If there were no other source of information available on “preventable” vegetation-related pole breakage in Hurricane Wilma, then perhaps Mr. Byerley could be excused for stretching so far and implausibly for a proxy. However, the opposite is the case: this precise statistic is reported in the KEMA report (Exhibit 15), on page 78. There, KEMA concludes that “there were only a few preventable tree related pole breakages (3 in total) ….” Mr. Byerley was aware of this statistic. He did not use it because he felt it was “unreasonable,” but acknowledged on cross-examination that he had no information or statistics to support that feeling. Tr. 876. Apparently, the KEMA statistic is “unreasonable” to Mr. Byerley only because he does not like how low it is. In short, Mr. Byerley’s estimate that 12% of the broken poles in Hurricane Wilma were due to “preventable” vegetation-related damage is completely unsupported and implausible.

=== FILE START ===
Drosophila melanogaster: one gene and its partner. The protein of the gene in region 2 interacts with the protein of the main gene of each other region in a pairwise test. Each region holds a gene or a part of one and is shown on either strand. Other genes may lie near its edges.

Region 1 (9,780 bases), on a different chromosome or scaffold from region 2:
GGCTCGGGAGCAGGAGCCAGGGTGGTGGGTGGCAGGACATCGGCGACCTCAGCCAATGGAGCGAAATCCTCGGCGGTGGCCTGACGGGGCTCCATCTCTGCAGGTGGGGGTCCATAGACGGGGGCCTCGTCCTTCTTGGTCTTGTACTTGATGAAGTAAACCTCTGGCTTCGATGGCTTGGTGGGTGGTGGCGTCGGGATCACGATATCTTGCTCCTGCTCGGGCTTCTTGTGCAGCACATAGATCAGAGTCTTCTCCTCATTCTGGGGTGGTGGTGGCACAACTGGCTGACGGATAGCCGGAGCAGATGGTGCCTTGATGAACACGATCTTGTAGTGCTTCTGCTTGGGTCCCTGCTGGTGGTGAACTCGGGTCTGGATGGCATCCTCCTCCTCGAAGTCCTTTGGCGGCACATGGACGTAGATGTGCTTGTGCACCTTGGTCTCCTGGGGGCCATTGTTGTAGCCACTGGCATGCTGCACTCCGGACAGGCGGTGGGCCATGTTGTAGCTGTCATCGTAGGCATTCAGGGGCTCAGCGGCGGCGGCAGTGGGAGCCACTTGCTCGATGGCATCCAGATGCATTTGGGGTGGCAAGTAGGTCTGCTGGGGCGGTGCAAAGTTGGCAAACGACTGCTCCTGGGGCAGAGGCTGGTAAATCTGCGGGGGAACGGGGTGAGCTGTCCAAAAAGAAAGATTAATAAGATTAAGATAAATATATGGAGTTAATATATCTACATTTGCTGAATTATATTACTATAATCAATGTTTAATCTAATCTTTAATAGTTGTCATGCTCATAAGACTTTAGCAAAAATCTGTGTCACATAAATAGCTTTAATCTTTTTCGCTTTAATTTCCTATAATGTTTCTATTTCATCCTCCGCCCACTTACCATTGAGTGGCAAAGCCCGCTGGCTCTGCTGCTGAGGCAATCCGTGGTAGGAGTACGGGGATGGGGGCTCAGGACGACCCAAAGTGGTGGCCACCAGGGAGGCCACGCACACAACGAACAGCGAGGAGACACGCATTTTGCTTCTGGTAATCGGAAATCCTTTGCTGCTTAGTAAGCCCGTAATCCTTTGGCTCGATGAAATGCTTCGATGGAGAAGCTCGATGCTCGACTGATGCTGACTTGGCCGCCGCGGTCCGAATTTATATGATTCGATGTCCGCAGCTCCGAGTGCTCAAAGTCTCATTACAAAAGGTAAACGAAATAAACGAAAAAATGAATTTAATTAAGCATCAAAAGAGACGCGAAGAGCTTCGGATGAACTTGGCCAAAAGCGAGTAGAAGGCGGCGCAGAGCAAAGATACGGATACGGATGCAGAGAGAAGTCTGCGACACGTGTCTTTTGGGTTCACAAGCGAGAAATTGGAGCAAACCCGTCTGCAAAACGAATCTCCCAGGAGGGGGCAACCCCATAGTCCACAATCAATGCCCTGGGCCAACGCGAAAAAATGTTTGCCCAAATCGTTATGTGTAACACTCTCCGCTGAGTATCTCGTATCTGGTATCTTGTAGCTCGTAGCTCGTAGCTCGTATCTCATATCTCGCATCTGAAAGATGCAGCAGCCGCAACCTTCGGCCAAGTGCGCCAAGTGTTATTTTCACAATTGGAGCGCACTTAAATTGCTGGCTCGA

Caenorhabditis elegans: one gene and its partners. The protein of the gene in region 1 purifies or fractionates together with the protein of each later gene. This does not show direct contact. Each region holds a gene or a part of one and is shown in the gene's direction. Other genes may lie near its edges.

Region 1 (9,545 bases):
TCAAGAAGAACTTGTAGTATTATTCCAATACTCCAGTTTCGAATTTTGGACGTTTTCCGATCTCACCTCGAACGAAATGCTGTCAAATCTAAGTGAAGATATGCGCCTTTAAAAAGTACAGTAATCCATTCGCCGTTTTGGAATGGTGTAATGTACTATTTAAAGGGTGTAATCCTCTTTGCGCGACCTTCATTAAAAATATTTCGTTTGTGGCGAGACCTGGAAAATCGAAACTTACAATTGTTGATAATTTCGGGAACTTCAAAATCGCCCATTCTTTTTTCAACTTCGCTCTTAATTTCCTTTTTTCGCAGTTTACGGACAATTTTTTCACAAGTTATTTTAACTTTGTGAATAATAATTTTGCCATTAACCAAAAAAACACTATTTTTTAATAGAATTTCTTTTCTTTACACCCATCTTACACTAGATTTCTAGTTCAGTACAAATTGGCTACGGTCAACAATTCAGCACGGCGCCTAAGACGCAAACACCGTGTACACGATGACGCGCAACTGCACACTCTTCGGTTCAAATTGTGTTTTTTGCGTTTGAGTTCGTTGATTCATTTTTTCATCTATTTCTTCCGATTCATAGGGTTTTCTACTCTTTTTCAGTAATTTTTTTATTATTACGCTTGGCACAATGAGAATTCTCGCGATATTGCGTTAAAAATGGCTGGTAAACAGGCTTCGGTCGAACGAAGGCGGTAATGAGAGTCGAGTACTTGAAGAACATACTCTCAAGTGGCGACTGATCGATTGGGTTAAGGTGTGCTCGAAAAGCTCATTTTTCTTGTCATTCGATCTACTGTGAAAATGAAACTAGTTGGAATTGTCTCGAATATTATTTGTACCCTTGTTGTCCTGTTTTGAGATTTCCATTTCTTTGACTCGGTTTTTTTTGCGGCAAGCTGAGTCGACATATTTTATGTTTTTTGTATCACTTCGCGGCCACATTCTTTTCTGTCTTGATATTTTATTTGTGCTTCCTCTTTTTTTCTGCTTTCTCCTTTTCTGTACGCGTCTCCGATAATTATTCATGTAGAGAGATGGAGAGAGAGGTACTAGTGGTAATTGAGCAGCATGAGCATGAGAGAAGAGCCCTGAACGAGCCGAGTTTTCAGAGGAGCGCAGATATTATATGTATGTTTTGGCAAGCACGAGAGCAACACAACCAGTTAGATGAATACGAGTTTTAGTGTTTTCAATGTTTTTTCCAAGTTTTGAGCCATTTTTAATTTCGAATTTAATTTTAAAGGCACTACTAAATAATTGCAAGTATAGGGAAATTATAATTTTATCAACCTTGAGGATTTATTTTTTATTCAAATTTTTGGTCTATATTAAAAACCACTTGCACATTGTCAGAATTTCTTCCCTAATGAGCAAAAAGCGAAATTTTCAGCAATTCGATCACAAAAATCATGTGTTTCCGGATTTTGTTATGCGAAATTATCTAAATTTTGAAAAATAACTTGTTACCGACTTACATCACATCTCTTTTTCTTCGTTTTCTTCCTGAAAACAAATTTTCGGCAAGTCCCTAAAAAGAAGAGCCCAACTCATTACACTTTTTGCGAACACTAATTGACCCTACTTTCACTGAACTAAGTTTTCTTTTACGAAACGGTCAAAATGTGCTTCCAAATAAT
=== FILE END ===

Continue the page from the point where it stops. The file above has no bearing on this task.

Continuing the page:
Combining the effects of the adjustments to Mr. Byerley’s “preventable” vegetation-related pole replacement cost calculation, his figure of $10.6 million would be reduced to a negligible amount (approximately $10,000).29 Moreover, even that figure may be high because Dr. Richard Brown of KEMA testified that further review of the forensics data has convinced him that there were really no FPL poles broken as a result of “preventable” vegetation-related damage during Hurricane Wilma. Tr. 323. And, of course, any calculated amount of “preventable” vegetation-related pole replacement costs would need to have netted against it the incremental cost of whatever more extensive vegetation management program Mr. Byerley has in mind. Tr. 1401-2 (Williams).